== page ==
Album review: Night – ‘High Tides – Distant Skies’

High Tides – Distant Skies is a blast from the past with eyes set firmly on the future, and an absolute banger of a record

Night’s Raft Of The World album was one of the highlights of 2017, and one that showed the band at the height of their powers. The one-two punch of “Fire Across The Sky” and “Surrender” that opened the record were picture-perfect songs with epic choruses and strong performances, and the rest of the songs were equally as tight and punchy. Lumped in with the other retro metal acts that have exploded over the past decade, they showed they have the chops to not only ape their inspirations, but stand shoulder-to-shoulder with them in the quality department. Needless to say, the follow-up has been eagerly awaited and fans have been chomping at the bit to see how they could possibly rise to the challenge.

High Tides – Distant Skies takes the successes of its predecessor and decides to experiment with them, adding in some previously unheard influences. The NWOBHM vibe is still very much the backbone of their sound – skilled guitar playing, lightly-distorted riffs swathed in boisterous melodies, epic vocals, pounding rhythms abound from corner to corner, and the Swedes clearly haven’t lost their skills to bring a song alive. The sound palette is expanded with stronger Thin Lizzy-esque twin-guitar interplay (although the Murray/Smith inspirado is still very much at the forefront) and a 70s delicacy and warm, coastal atmosphere make this a bigger, more digestible slab of swagger.

“Crimson Past” comes across as something that The Eagles might have released if they grew up on early Judas Priest and wore bullet belts – it’s laid-back and chilled without losing any of the grit, and just feels right. “Lost In A Dream” is the chart-topper that Foreigner never wrote and dressed in latter-era Ghost finery, all catchy vocals and smooth melodies that build slowly through carefully-constructed rock rhythm and metered confidence, and the solos/leads are pure ear honey. The lead single of the album is “Under The Moonlight Sky”, a song driven by quirky, well-placed keys, an immensely catchy chorus, and some of the best Lizzy-style guitars around.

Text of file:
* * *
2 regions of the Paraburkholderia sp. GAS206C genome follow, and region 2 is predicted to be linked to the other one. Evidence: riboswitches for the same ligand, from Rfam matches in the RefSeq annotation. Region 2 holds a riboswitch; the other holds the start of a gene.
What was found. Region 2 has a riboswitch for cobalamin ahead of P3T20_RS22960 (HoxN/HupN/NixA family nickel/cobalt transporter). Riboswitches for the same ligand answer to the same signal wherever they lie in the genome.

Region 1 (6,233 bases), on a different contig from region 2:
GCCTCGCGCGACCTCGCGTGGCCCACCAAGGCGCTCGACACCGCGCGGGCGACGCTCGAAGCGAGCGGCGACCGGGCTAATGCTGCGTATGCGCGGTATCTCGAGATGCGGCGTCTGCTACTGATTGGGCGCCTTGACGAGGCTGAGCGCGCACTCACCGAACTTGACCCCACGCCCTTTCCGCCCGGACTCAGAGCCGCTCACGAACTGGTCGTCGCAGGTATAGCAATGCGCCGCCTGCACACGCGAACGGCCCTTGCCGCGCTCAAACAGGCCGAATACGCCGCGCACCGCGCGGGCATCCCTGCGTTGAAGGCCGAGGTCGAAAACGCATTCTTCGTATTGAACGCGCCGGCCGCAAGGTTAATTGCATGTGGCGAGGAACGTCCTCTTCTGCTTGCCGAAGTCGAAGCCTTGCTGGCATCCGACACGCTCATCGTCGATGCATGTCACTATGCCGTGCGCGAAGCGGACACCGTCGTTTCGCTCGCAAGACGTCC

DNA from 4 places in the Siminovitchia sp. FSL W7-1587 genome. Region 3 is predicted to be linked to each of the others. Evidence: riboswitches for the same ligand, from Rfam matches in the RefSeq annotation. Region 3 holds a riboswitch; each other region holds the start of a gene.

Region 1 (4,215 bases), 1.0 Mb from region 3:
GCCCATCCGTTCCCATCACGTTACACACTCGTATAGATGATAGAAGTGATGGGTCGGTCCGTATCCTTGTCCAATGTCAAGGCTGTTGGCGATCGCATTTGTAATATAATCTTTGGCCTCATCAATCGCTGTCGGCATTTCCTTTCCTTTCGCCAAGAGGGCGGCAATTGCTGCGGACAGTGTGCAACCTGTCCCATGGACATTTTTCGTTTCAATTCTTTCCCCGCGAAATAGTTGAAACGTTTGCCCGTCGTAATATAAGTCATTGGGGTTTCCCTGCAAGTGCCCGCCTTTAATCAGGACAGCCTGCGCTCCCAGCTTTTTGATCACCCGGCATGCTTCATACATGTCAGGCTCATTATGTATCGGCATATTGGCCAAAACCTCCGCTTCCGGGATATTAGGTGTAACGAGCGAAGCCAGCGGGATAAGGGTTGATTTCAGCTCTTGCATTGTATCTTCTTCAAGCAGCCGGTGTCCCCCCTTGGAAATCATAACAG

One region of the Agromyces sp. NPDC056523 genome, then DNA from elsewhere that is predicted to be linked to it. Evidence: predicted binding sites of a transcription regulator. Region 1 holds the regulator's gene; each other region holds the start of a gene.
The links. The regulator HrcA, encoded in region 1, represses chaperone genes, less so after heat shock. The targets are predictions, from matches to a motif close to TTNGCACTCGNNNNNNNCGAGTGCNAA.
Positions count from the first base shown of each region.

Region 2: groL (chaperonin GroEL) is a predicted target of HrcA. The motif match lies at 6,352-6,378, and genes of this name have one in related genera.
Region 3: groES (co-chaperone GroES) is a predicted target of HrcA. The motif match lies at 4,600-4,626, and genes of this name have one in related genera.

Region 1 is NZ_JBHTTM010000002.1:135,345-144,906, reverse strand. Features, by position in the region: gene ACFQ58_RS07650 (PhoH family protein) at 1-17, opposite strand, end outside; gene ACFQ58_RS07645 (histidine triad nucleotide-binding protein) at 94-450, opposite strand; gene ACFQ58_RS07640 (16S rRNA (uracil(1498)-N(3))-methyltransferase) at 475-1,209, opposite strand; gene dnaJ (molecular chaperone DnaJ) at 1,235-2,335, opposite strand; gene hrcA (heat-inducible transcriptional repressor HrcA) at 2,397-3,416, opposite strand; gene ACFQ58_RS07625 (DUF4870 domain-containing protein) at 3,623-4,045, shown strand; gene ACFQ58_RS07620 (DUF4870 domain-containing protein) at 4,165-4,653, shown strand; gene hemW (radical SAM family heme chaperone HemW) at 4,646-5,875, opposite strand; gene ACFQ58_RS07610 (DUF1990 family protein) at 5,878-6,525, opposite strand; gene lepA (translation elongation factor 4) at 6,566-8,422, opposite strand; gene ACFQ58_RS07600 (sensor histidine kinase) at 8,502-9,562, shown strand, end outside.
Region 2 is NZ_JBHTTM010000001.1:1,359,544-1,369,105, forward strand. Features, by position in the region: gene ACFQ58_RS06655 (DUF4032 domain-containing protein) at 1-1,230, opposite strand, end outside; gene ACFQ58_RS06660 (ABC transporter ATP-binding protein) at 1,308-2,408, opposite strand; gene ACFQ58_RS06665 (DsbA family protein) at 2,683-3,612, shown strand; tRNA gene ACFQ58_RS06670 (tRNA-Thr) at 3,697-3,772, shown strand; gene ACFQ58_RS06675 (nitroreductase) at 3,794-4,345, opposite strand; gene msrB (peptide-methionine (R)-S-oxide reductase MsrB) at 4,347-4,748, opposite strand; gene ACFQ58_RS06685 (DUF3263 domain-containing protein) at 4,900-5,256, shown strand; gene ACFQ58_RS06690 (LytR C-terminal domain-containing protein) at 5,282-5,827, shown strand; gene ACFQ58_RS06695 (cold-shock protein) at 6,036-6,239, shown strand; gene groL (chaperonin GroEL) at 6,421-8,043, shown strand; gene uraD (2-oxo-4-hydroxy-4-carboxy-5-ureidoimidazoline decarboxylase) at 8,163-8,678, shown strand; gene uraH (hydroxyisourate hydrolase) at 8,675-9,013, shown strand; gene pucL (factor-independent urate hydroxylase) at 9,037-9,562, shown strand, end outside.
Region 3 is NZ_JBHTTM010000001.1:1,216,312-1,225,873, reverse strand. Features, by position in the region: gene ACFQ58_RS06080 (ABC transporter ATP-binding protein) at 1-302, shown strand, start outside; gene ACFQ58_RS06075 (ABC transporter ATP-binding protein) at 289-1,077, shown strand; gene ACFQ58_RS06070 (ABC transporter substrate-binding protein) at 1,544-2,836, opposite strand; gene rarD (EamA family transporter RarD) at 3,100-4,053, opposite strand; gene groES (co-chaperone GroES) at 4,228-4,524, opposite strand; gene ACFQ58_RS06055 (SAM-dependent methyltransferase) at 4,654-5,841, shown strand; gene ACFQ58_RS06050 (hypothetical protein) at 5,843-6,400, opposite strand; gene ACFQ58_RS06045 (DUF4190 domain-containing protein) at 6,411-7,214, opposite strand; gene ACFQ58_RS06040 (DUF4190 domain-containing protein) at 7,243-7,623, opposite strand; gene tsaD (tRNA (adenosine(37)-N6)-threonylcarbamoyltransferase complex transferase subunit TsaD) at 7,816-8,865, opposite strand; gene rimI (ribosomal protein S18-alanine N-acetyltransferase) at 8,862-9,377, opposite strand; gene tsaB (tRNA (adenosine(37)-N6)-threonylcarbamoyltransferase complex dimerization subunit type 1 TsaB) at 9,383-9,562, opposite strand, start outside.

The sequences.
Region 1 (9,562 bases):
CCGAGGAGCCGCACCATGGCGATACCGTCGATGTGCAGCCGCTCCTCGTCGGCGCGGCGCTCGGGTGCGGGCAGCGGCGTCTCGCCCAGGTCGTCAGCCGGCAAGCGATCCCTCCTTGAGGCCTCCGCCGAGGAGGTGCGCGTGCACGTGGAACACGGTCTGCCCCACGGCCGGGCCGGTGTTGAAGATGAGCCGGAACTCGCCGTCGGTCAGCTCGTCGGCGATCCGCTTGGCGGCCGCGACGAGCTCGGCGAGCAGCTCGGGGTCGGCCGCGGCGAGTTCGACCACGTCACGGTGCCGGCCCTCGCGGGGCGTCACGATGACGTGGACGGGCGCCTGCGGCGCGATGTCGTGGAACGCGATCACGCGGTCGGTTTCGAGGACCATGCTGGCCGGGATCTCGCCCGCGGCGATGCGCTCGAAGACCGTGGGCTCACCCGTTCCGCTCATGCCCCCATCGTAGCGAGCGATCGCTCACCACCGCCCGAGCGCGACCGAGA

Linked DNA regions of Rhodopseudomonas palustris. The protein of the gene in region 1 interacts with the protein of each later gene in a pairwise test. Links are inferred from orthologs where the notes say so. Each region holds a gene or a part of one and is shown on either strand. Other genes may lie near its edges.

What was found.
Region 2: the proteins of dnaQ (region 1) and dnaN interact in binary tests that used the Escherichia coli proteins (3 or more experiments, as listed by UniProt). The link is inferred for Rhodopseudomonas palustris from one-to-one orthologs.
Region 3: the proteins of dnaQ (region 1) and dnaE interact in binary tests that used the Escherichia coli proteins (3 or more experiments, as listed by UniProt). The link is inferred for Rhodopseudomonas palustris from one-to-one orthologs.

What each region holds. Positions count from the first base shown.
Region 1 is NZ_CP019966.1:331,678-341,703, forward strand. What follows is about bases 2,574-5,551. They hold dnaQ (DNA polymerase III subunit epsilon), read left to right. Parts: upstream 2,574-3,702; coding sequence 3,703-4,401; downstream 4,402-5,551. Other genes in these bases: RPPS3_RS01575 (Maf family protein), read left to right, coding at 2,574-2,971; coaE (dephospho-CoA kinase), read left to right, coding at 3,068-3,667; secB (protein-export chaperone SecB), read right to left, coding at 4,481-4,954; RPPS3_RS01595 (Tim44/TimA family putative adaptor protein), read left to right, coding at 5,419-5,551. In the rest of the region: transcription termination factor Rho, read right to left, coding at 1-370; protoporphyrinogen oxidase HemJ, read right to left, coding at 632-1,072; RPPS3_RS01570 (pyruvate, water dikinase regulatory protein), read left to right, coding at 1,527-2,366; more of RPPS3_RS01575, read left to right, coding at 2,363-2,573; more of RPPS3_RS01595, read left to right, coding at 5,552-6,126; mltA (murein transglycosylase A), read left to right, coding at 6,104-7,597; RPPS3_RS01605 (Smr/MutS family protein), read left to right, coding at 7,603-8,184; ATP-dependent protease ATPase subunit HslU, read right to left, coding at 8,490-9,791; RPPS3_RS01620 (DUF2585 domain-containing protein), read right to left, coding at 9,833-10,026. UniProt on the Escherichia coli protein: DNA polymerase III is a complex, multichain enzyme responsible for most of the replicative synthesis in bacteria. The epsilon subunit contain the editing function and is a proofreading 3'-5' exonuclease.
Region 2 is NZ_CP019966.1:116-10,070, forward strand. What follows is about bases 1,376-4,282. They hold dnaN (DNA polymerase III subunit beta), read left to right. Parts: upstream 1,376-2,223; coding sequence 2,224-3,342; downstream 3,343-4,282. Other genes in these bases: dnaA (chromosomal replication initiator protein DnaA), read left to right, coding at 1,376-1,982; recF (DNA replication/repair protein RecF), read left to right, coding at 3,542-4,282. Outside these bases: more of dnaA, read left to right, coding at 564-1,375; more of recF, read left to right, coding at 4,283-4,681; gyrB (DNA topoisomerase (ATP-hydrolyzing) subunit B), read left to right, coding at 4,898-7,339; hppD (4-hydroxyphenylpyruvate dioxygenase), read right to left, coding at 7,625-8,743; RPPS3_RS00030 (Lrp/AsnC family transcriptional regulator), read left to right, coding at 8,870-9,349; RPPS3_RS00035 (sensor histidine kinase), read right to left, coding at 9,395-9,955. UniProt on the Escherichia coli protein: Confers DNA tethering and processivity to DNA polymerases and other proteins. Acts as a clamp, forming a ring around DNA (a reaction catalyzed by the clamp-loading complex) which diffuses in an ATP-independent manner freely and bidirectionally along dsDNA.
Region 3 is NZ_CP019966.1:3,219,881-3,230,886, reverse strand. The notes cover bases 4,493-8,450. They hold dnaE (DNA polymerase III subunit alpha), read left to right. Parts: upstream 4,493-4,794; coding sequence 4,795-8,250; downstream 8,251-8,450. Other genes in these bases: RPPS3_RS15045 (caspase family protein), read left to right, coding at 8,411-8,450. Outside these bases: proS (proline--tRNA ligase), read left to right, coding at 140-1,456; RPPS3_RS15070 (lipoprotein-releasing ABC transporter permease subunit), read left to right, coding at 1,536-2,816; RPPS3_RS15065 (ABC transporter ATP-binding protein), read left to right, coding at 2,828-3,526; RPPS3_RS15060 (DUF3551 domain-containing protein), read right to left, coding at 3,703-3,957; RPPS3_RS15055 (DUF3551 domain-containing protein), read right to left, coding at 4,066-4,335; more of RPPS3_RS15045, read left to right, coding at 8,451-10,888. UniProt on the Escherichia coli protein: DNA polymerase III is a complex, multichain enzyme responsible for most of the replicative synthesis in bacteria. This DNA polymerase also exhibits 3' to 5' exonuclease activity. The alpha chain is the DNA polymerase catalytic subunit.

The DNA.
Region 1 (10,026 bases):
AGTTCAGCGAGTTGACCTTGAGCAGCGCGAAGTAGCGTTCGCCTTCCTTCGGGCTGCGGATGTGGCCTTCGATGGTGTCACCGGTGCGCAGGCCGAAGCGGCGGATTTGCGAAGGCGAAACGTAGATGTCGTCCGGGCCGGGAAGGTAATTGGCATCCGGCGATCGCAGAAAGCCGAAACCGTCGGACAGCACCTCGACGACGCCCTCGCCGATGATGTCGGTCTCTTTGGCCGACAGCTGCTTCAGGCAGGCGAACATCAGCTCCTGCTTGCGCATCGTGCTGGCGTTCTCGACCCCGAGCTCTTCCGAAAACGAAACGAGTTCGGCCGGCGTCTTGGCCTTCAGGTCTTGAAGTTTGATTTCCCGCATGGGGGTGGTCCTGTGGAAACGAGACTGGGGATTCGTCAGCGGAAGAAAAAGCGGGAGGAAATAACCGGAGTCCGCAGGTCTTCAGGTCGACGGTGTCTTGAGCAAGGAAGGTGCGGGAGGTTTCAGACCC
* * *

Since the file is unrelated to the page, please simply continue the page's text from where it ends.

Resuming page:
One gets the feeling that the band are playing in a very similar arena to their countrymen in Tribulation; a band that may have built their career on amazing death metal but have since found their niche in traditional metal with hooks and fist-pumping adrenaline. Their past two albums, although somewhat heavier than Night’s sound, have a very similar feel and trajectory, and Night look to follow that same path to success.

The record has a similar, super-strong two-song intro that Raft Of The World had – “Shadow Gold” and “Burning Sky” are solid rockers which have all the bells and whistles in place and pour gold in the ears, and the rest of the songs are visceral stabs of heavy metal cocooned in classic hard rock structures, notably the burning riffage of “Give Me To The Night” and “Running Away”. All in all, here we have nine classy, tasteful tunes that have all the impact as background music as they do in headphone immersion.

Whether High Tides – Distant Skies trumps its predecessor or not is immaterial. The band are obviously building a career on producing high quality music; one that survives on consistently well-written, immaculately-played songs that have longevity and meaning, and their trajectory is steady and set in stone. This album feels like a slow-burner initially, but by the second listen, you will already have the melodies and choruses burned indelibly into the consciousness and the songs feel like old friends, full of hugs and warm feelings. For fans of old-school metal and hard rock, the attraction will be immediate, whereas younger ‘bangers will find oceans of tasty jams to enjoy (and also divert them to the classic bands of old). It’s an absolute gem and one to seek out in 2020.       


FFO: Enforcer, Ambush, Ghost

High Tides – Distant Skies is out September 11 via The Sign Records

%d bloggers like this: